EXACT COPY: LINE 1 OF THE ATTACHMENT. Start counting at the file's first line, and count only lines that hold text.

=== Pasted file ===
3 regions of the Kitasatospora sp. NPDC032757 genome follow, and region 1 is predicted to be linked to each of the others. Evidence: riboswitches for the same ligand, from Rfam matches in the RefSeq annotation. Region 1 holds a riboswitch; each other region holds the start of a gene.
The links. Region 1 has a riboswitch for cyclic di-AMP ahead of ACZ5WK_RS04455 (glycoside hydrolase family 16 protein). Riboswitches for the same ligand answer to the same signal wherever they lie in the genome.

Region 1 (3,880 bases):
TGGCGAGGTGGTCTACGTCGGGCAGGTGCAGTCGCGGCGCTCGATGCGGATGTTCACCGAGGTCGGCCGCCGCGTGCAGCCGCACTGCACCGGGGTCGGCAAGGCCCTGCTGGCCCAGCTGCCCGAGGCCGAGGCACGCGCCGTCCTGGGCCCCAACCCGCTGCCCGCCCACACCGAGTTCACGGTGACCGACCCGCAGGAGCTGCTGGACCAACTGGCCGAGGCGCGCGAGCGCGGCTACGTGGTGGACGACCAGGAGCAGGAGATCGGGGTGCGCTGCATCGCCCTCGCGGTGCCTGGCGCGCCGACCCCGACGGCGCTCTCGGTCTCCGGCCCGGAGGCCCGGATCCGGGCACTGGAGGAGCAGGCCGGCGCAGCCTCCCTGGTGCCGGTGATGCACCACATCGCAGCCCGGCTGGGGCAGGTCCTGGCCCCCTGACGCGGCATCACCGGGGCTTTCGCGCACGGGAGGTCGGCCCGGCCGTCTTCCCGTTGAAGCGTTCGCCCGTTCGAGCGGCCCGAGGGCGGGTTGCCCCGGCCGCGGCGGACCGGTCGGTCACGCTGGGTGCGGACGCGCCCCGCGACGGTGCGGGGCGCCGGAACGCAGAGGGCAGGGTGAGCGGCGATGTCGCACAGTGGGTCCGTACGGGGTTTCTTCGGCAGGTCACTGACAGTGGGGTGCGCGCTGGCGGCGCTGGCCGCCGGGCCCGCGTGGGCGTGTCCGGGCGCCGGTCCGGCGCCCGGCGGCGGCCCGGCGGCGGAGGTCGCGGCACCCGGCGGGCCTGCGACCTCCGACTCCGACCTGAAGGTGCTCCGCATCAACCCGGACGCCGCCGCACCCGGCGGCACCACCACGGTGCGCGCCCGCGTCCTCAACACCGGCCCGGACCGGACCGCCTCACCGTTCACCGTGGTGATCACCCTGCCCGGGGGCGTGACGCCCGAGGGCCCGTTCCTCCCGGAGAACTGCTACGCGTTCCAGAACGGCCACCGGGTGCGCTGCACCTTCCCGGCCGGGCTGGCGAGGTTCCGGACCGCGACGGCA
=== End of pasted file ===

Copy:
3 regions of the Kitasatospora sp. NPDC032757 genome follow, and region 1 is predicted to be linked to each of the others. Evidence: riboswitches for the same ligand, from Rfam matches in the RefSeq annotation. Region 1 holds a riboswitch; each other region holds the start of a gene.